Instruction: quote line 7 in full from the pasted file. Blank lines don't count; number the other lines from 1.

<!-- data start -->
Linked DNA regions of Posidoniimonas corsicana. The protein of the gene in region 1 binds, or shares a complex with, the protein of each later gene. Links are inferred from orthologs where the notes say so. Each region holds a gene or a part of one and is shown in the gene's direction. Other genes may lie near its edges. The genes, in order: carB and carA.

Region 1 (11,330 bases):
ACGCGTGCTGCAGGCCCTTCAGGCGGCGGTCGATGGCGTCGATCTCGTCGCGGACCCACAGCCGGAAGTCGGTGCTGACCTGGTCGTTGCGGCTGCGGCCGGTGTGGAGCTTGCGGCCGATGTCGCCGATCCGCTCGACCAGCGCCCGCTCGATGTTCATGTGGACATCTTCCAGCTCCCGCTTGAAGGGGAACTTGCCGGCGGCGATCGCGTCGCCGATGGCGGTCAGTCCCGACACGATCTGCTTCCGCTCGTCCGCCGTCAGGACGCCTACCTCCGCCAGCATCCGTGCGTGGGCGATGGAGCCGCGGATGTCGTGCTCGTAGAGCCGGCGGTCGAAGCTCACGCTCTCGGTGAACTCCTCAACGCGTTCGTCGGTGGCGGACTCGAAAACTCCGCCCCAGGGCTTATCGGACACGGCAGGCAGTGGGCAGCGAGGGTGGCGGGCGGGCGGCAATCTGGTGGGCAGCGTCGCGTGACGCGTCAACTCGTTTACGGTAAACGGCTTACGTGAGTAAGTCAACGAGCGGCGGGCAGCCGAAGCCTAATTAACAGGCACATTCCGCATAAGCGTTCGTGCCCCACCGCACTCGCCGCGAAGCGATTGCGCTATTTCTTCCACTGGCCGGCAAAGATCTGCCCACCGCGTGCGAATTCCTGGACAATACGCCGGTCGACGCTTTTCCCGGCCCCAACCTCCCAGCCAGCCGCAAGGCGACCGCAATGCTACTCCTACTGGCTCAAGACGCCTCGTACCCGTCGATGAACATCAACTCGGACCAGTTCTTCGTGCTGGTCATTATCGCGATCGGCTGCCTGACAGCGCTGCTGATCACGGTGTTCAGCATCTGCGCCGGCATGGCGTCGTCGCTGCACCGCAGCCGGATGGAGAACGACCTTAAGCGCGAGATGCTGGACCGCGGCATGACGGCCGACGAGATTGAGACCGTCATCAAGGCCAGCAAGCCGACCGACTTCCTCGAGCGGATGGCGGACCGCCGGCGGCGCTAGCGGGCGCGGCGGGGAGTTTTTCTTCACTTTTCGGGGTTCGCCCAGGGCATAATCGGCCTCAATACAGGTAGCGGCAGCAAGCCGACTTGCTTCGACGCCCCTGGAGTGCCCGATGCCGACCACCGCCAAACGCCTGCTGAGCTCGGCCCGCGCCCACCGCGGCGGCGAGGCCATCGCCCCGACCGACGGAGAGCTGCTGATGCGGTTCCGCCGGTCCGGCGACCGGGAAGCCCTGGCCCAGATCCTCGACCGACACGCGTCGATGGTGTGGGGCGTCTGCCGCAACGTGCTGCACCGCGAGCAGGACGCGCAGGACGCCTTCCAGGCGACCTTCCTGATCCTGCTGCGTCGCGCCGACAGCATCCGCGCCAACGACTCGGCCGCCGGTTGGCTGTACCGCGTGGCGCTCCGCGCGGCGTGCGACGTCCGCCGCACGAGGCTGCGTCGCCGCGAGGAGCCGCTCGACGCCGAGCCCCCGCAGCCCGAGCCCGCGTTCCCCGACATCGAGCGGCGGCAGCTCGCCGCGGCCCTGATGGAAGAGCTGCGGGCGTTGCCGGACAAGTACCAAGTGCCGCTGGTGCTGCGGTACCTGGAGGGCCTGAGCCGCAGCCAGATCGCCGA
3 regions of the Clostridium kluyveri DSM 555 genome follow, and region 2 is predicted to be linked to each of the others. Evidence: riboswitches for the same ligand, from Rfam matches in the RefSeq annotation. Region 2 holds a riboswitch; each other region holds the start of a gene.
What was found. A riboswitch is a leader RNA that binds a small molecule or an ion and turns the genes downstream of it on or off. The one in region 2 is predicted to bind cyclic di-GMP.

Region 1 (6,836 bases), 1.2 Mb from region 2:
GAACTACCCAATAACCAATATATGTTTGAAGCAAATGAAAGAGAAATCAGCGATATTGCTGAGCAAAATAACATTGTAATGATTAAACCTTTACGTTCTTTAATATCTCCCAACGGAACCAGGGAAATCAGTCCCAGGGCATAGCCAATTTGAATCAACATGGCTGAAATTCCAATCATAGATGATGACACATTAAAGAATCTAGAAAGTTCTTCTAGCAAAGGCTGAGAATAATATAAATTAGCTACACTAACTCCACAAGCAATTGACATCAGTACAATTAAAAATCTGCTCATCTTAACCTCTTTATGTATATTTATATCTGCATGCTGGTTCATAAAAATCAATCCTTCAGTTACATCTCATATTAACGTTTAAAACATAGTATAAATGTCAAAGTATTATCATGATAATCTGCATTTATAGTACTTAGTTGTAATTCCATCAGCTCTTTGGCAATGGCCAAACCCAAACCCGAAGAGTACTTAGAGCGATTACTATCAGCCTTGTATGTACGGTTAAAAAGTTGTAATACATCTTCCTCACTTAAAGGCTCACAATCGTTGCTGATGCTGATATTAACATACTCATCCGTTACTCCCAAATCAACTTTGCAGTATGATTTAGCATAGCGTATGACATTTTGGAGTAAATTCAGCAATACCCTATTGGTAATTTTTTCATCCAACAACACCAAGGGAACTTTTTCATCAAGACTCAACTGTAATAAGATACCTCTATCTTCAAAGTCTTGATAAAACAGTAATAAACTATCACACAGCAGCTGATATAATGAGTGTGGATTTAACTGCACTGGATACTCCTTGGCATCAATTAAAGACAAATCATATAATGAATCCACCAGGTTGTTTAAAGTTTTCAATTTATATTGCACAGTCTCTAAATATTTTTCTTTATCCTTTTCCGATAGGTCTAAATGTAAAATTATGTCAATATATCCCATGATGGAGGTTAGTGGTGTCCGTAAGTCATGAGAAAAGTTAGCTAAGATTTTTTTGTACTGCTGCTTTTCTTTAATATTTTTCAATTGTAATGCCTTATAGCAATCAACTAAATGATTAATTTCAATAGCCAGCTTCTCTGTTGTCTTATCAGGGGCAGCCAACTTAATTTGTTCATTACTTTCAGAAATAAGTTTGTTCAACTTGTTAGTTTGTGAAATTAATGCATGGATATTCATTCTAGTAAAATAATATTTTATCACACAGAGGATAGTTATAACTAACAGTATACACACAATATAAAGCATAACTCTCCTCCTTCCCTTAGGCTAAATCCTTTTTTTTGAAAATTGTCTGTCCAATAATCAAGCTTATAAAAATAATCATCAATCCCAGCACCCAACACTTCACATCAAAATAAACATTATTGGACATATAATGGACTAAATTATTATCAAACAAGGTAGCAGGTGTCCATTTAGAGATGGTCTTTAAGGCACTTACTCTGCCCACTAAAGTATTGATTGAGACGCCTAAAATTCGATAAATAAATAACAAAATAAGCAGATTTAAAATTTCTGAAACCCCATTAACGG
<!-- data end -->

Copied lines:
GAACTACCCAATAACCAATATATGTTTGAAGCAAATGAAAGAGAAATCAGCGATATTGCTGAGCAAAATAACATTGTAATGATTAAACCTTTACGTTCTTTAATATCTCCCAACGGAACCAGGGAAATCAGTCCCAGGGCATAGCCAATTTGAATCAACATGGCTGAAATTCCAATCATAGATGATGACACATTAAAGAATCTAGAAAGTTCTTCTAGCAAAGGCTGAGAATAATATAAATTAGCTACACTAACTCCACAAGCAATTGACATCAGTACAATTAAAAATCTGCTCATCTTAACCTCTTTATGTATATTTATATCTGCATGCTGGTTCATAAAAATCAATCCTTCAGTTACATCTCATATTAACGTTTAAAACATAGTATAAATGTCAAAGTATTATCATGATAATCTGCATTTATAGTACTTAGTTGTAATTCCATCAGCTCTTTGGCAATGGCCAAACCCAAACCCGAAGAGTACTTAGAGCGATTACTATCAGCCTTGTATGTACGGTTAAAAAGTTGTAATACATCTTCCTCACTTAAAGGCTCACAATCGTTGCTGATGCTGATATTAACATACTCATCCGTTACTCCCAAATCAACTTTGCAGTATGATTTAGCATAGCGTATGACATTTTGGAGTAAATTCAGCAATACCCTATTGGTAATTTTTTCATCCAACAACACCAAGGGAACTTTTTCATCAAGACTCAACTGTAATAAGATACCTCTATCTTCAAAGTCTTGATAAAACAGTAATAAACTATCACACAGCAGCTGATATAATGAGTGTGGATTTAACTGCACTGGATACTCCTTGGCATCAATTAAAGACAAATCATATAATGAATCCACCAGGTTGTTTAAAGTTTTCAATTTATATTGCACAGTCTCTAAATATTTTTCTTTATCCTTTTCCGATAGGTCTAAATGTAAAATTATGTCAATATATCCCATGATGGAGGTTAGTGGTGTCCGTAAGTCATGAGAAAAGTTAGCTAAGATTTTTTTGTACTGCTGCTTTTCTTTAATATTTTTCAATTGTAATGCCTTATAGCAATCAACTAAATGATTAATTTCAATAGCCAGCTTCTCTGTTGTCTTATCAGGGGCAGCCAACTTAATTTGTTCATTACTTTCAGAAATAAGTTTGTTCAACTTGTTAGTTTGTGAAATTAATGCATGGATATTCATTCTAGTAAAATAATATTTTATCACACAGAGGATAGTTATAACTAACAGTATACACACAATATAAAGCATAACTCTCCTCCTTCCCTTAGGCTAAATCCTTTTTTTTGAAAATTGTCTGTCCAATAATCAAGCTTATAAAAATAATCATCAATCCCAGCACCCAACACTTCACATCAAAATAAACATTATTGGACATATAATGGACTAAATTATTATCAAACAAGGTAGCAGGTGTCCATTTAGAGATGGTCTTTAAGGCACTTACTCTGCCCACTAAAGTATTGATTGAGACGCCTAAAATTCGATAAATAAATAACAAAATAAGCAGATTTAAAATTTCTGAAACCCCATTAACGG